iPhone May Present New Mobile Design Challenges
Only 25 days to go til the iPhone is available! I’m excited about the launch of this new Apple product not because I’m an Apple junkie, but rather I truly believe that the iPhone’s design may help increase mobile web usage in the U.S. However, it may also create a slight challenge for web designers — how do you design for this new hardware?
Until now, most of us have been restrained to the micro screens of the Treo and Blackberry when accessing websites via our mobile phones. While some website owners have begun to prepare for the mobile web and have created specially-designed mobile versions of their website, others have not, making many web searches frustrating as users attempt to view an 800×600 website design on a tiny 168×168 pixel screen (approximately). But the iPhone is poised to change all of that.
The iPhone boasts a 3.5″ wide screen (when turned to view in landscape mode) — essentially a 336 pixels wide viewing area — DOUBLE what I have on my Treo today.
But before you go calling this a mobile web watershed moment, let me explain the problem that arises from the iPhone’s design. The iPhone will display the entire page of a website in its 3.5″ wide screen, allowing users to zoom in on specific areas. This means that a website designed for an 800×600 display will be shrunk by more than 50% to appear on the iPhone display. On the other hand, current mobile phones on the market simply “cut off” or force a website into the small screen format. Many companies have created specific mobile versions of their sites to make them easier to view on a Treo or Blackberry and fit the small screen format:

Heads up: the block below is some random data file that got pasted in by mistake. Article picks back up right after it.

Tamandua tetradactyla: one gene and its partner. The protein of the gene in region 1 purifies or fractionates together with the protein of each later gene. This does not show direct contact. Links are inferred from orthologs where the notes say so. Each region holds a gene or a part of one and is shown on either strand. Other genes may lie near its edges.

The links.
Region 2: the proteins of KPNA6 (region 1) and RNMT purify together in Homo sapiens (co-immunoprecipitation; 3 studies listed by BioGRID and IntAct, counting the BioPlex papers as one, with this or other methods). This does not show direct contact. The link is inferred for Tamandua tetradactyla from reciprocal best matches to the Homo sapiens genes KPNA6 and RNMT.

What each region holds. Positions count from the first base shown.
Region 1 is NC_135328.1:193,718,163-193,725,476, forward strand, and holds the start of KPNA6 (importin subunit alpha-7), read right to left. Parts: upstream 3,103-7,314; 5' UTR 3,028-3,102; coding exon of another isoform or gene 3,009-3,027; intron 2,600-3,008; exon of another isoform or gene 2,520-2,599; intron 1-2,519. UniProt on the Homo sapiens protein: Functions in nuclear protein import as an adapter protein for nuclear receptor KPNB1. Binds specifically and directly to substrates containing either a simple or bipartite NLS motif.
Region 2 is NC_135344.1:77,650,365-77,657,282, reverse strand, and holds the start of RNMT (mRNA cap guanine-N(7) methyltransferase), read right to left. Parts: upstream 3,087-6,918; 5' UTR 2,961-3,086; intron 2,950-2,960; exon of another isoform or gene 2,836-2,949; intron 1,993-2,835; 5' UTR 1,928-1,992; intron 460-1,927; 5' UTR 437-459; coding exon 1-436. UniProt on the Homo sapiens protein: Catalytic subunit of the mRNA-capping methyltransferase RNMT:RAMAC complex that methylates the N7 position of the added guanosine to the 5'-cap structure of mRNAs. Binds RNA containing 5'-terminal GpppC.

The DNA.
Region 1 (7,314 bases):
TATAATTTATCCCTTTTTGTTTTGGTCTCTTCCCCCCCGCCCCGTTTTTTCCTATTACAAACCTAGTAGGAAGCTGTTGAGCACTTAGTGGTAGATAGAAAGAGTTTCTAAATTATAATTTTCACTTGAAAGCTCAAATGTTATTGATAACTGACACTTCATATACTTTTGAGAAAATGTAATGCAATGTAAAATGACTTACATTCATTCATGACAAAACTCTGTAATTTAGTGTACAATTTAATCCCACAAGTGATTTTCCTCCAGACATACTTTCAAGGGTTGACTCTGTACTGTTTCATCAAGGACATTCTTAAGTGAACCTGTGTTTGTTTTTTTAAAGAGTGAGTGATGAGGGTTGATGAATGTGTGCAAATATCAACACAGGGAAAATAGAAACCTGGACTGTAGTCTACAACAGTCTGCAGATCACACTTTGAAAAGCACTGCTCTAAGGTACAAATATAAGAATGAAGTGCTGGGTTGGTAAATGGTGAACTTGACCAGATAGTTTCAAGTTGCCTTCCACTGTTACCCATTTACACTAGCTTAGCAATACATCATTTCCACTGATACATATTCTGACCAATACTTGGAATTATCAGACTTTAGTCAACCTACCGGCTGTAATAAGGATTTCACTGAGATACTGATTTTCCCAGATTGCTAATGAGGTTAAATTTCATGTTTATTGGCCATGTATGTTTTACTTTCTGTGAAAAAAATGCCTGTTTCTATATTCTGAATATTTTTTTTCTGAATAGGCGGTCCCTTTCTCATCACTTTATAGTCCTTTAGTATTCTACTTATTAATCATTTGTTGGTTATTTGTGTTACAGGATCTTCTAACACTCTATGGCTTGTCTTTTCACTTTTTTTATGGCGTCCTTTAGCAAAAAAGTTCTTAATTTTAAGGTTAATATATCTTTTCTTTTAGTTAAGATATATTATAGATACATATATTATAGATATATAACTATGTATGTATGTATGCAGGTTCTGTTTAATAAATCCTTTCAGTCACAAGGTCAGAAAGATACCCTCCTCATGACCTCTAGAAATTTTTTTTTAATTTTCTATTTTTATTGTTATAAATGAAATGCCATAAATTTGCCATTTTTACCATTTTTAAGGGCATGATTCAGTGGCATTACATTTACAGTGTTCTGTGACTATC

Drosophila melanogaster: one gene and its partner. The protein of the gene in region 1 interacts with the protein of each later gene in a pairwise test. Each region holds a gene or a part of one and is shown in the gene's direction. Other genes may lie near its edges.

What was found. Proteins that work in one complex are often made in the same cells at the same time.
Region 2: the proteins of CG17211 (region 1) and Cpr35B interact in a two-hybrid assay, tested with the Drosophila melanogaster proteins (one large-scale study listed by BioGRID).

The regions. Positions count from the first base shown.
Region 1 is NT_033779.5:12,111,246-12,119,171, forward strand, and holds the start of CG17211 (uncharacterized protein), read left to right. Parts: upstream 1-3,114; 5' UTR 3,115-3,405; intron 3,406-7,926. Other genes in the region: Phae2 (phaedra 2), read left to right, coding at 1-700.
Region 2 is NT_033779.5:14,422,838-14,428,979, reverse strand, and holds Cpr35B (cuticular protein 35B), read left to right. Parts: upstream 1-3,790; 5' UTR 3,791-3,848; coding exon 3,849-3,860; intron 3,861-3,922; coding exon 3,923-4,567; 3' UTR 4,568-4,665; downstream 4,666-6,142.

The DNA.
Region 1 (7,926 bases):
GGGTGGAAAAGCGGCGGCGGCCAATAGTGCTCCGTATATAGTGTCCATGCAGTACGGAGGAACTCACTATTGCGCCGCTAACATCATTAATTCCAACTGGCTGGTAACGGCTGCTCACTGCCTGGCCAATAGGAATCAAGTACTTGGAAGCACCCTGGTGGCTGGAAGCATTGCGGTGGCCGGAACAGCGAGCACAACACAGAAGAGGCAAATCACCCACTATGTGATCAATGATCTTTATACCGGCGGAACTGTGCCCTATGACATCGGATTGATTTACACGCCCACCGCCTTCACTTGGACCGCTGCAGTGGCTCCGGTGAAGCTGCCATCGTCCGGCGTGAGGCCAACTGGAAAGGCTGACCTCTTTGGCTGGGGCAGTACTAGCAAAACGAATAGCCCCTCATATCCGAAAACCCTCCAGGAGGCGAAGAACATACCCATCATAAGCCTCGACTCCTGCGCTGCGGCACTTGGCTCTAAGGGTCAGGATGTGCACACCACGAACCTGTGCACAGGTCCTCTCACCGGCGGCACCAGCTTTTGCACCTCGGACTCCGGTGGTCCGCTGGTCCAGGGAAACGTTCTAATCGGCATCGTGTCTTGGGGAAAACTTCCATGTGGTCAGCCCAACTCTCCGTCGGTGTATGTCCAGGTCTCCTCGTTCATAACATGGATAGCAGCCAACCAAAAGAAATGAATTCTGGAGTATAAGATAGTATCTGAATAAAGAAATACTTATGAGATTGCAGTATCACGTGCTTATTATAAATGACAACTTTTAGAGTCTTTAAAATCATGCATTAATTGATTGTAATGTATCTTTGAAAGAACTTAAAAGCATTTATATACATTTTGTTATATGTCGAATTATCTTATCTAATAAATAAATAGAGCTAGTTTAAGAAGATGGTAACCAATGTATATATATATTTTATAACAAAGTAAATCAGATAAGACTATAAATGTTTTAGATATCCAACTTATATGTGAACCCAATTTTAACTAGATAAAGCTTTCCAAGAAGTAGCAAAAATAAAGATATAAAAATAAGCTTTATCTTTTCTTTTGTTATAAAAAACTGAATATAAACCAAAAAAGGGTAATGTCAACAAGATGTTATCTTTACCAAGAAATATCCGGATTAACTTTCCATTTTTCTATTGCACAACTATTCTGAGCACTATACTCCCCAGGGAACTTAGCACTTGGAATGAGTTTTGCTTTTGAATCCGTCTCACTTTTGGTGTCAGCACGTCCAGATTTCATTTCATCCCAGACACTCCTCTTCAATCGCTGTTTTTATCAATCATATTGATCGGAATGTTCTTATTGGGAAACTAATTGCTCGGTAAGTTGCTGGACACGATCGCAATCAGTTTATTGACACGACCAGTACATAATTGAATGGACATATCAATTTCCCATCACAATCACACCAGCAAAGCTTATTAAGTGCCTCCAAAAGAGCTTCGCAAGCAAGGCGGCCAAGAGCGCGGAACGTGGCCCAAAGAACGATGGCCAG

And while the new iPhone approach may be more user-friendly for some, it creates an immedite issue for webmasters — should you create an iPhone version of your website? Take for example how the Amazon.com website would appear on the iPhone:
It will be interesting to test how a website created for the 3.5″ wide format of the iPhone vs. using an existing website created for 800×600 or higher, which will involve zooming by the user. Will zooming follow the three-click rule? The more times someone has to zoom in, will they by more likely to abandon? It’s a whole new challenge for web designers — but one that I think will lead to some interesting data about mobile users in the coming months.